Even better were the streets outside of the Main Stage area during George Clinton’s set, with even those who didn’t pay to see the legend happy to dance on nearby streets as his beloved songs filled the air. It felt like the entire city of Boise had something to gain from Treefort’s presence, not just the hip youth that spent their entire days securing the best viewing spot. It made sense that the printed motto that was prevalent around the fest read “Treefort Is For Everyone.”
But the biggest moment of the weekend wasn’t even related to the festival. On Saturday, along with cities all over the country, Boise participated in March For Our Lives. I was invited to tag along with LA punk band The Regrettes who were determined to show their support to the cause despite feeling under the weather. Without knowing what to expect from a city in a state that saw nearly 60% of its population vote for Donald Trump in the last election, I couldn’t help but be overwhelmed by the thousands of people that descended on the capitol building to march the streets of Downtown Boise. It wasn’t just the same people that attended the festival that armed themselves with signs calling for a ban on assault weapons and background checks for all guns. It was the elderly, children, dogs, hunters, liberals, conservatives — resulting in a feeling of pride and faith in my fellow humans was, simply, unforgettable.
Shortly after the march, I was doing a little browsing the sale items at a nearby West Elm when a 50-something man patted me on the shoulder and said he was standing next to me at the march. The sense of community was strong, and extended to people from different parts of the country, with different life experiences, all holding a similar respect to the sanctity of life. It rooted Treefort in something even bigger than art. It gave Treefort meaning beyond what organizers could have even hoped.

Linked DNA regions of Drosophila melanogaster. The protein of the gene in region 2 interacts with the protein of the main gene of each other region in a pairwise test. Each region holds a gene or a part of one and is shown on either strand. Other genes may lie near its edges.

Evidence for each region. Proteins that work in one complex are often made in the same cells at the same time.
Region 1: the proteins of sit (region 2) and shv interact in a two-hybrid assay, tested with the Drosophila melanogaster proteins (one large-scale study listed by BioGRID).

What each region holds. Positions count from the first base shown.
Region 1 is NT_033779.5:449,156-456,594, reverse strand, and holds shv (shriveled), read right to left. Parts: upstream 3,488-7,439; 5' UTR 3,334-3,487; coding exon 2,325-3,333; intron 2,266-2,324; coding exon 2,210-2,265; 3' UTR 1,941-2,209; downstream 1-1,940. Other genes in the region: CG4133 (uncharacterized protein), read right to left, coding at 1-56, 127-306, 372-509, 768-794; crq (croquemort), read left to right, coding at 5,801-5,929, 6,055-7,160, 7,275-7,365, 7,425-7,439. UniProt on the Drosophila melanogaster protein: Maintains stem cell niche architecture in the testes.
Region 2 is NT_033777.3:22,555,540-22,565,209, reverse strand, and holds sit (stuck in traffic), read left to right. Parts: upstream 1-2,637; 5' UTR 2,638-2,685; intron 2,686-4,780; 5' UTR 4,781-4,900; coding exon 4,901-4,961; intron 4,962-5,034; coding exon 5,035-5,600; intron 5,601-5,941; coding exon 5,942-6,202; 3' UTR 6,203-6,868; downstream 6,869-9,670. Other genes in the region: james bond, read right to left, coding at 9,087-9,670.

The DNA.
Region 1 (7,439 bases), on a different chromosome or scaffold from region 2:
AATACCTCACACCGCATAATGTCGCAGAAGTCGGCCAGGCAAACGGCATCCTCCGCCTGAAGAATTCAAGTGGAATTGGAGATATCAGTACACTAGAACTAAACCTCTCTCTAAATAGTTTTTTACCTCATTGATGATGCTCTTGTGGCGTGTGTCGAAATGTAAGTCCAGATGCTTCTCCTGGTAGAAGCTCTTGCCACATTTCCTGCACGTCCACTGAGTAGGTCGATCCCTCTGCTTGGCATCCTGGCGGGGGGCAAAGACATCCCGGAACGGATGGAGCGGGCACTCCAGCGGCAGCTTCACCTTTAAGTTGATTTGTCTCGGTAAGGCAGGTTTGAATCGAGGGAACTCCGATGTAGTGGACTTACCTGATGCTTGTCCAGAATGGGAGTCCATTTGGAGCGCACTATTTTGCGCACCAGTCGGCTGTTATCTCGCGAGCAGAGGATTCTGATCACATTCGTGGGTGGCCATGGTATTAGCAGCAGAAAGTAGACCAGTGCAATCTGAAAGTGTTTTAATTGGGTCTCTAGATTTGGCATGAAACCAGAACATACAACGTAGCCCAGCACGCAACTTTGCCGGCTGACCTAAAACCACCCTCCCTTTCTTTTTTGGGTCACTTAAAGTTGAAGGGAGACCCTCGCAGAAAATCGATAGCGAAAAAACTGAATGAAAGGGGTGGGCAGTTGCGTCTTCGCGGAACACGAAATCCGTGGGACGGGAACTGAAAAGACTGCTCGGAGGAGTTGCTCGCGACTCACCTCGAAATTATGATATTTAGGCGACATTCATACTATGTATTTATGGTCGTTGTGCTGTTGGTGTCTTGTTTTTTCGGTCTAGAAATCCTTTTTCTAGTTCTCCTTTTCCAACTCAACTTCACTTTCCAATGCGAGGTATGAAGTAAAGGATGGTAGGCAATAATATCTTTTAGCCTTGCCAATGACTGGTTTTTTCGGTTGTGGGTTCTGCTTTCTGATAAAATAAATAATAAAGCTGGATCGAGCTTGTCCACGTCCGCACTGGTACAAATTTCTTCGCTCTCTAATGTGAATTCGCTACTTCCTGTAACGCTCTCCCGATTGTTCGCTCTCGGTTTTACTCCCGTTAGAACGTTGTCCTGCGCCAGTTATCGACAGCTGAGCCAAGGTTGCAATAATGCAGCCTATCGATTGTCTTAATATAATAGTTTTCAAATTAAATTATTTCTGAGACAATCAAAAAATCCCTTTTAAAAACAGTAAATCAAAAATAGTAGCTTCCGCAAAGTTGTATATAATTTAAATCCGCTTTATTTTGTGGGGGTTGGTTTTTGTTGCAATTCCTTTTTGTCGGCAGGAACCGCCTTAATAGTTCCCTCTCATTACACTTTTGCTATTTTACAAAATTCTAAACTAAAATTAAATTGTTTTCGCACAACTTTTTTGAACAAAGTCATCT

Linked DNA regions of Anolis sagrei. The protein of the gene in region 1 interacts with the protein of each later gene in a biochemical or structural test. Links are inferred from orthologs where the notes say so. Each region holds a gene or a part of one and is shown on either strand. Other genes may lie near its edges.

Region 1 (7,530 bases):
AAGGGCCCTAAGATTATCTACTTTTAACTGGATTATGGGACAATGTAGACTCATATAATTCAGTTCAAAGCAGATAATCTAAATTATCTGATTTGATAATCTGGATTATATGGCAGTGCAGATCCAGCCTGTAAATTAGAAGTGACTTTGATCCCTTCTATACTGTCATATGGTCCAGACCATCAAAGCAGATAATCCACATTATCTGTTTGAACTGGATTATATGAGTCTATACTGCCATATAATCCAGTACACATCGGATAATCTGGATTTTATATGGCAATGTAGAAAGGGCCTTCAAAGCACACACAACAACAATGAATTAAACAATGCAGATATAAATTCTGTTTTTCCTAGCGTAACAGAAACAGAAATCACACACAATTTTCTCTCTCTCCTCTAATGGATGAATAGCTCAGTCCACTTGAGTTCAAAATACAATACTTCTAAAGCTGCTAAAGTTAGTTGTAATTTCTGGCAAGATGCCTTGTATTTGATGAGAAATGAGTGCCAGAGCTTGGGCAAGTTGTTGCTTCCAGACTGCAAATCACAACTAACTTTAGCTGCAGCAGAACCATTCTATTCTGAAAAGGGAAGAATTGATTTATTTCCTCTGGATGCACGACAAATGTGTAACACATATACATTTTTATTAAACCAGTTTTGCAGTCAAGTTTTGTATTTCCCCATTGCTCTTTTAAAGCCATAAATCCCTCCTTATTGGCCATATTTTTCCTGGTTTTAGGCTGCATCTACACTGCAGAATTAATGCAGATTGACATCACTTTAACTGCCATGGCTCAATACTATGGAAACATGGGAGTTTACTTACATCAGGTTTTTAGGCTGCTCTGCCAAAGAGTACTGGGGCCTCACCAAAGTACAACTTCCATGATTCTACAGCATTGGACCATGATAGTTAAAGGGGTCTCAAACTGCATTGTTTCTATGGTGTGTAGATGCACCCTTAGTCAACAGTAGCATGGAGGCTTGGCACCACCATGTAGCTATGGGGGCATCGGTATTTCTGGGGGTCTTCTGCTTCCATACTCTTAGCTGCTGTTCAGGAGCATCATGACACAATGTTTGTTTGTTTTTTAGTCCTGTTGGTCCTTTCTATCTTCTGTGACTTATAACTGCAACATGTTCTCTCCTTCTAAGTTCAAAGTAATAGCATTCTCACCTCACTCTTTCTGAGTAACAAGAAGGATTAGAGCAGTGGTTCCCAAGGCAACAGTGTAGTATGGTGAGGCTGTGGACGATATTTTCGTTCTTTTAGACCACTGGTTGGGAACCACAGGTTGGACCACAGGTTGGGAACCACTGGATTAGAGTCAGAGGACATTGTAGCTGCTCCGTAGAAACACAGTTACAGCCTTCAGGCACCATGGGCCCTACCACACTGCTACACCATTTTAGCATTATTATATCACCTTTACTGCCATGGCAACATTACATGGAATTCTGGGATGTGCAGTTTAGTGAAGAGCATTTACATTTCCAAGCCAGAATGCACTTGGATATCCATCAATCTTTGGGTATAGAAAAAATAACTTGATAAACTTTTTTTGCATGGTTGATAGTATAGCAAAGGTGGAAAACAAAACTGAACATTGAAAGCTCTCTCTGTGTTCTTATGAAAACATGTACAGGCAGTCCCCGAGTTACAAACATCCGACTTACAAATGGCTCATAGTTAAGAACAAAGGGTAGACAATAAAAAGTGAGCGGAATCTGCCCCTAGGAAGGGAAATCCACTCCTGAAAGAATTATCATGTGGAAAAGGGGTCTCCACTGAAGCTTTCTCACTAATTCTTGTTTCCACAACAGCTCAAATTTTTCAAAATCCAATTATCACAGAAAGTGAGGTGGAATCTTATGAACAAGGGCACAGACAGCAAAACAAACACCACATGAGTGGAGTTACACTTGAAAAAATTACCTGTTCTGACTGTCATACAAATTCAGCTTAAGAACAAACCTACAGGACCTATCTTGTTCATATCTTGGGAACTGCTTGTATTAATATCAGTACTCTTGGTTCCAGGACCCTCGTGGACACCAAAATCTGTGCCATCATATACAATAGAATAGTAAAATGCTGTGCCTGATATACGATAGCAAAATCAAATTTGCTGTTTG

Surely people in cities all across the country felt a similar sense of inspiration by the young people that took to microphones to demand action from legislators on Saturday. But at Treefort in Boise, it was just one of many examples from a city determined to buck expectations and showcase that there are people that care about representation, diversity, and progressive ideas in even the less reported on corners of the nation. The musical lineup spoke wonders about what a special thing that Boise and Treefort have going. The bigger festivals of the world, the ones that claim that female acts don’t sell or that it isn’t feasible to craft an inclusive, diverse lineup have a lot to learn from a festival like Treefort. These festivals are what you build them to be. They are only limited by the walls you create for yourself.